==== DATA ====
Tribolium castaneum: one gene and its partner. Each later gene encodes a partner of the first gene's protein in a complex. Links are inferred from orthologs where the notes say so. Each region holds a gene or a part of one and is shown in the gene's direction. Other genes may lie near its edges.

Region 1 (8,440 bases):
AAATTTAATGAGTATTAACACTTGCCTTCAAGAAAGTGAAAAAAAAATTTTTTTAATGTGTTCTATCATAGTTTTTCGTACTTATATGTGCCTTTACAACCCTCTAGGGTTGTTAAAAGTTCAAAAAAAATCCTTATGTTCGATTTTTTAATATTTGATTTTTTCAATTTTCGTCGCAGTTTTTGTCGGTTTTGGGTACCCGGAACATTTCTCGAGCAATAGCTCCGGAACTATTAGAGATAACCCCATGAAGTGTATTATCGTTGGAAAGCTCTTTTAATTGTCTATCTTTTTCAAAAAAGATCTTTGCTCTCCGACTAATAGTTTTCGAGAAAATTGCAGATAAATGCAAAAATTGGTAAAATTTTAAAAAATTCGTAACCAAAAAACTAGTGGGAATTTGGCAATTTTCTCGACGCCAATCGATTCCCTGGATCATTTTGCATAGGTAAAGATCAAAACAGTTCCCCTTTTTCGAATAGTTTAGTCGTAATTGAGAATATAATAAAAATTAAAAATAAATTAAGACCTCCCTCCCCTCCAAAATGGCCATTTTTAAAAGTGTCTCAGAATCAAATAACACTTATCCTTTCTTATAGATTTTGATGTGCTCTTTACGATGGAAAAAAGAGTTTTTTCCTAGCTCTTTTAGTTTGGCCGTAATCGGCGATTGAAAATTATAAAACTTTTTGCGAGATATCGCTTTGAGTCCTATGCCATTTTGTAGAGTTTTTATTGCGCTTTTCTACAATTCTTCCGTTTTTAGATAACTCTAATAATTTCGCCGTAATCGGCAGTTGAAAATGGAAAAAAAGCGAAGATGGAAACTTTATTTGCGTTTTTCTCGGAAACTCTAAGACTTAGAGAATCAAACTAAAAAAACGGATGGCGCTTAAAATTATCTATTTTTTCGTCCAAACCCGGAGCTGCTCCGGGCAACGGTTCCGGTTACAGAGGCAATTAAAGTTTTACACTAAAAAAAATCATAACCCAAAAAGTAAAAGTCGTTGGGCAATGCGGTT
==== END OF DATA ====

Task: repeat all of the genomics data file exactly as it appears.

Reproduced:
Tribolium castaneum: one gene and its partner. Each later gene encodes a partner of the first gene's protein in a complex. Links are inferred from orthologs where the notes say so. Each region holds a gene or a part of one and is shown in the gene's direction. Other genes may lie near its edges.

Region 1 (8,440 bases):
AAATTTAATGAGTATTAACACTTGCCTTCAAGAAAGTGAAAAAAAAATTTTTTTAATGTGTTCTATCATAGTTTTTCGTACTTATATGTGCCTTTACAACCCTCTAGGGTTGTTAAAAGTTCAAAAAAAATCCTTATGTTCGATTTTTTAATATTTGATTTTTTCAATTTTCGTCGCAGTTTTTGTCGGTTTTGGGTACCCGGAACATTTCTCGAGCAATAGCTCCGGAACTATTAGAGATAACCCCATGAAGTGTATTATCGTTGGAAAGCTCTTTTAATTGTCTATCTTTTTCAAAAAAGATCTTTGCTCTCCGACTAATAGTTTTCGAGAAAATTGCAGATAAATGCAAAAATTGGTAAAATTTTAAAAAATTCGTAACCAAAAAACTAGTGGGAATTTGGCAATTTTCTCGACGCCAATCGATTCCCTGGATCATTTTGCATAGGTAAAGATCAAAACAGTTCCCCTTTTTCGAATAGTTTAGTCGTAATTGAGAATATAATAAAAATTAAAAATAAATTAAGACCTCCCTCCCCTCCAAAATGGCCATTTTTAAAAGTGTCTCAGAATCAAATAACACTTATCCTTTCTTATAGATTTTGATGTGCTCTTTACGATGGAAAAAAGAGTTTTTTCCTAGCTCTTTTAGTTTGGCCGTAATCGGCGATTGAAAATTATAAAACTTTTTGCGAGATATCGCTTTGAGTCCTATGCCATTTTGTAGAGTTTTTATTGCGCTTTTCTACAATTCTTCCGTTTTTAGATAACTCTAATAATTTCGCCGTAATCGGCAGTTGAAAATGGAAAAAAAGCGAAGATGGAAACTTTATTTGCGTTTTTCTCGGAAACTCTAAGACTTAGAGAATCAAACTAAAAAAACGGATGGCGCTTAAAATTATCTATTTTTTCGTCCAAACCCGGAGCTGCTCCGGGCAACGGTTCCGGTTACAGAGGCAATTAAAGTTTTACACTAAAAAAAATCATAACCCAAAAAGTAAAAGTCGTTGGGCAATGCGGTT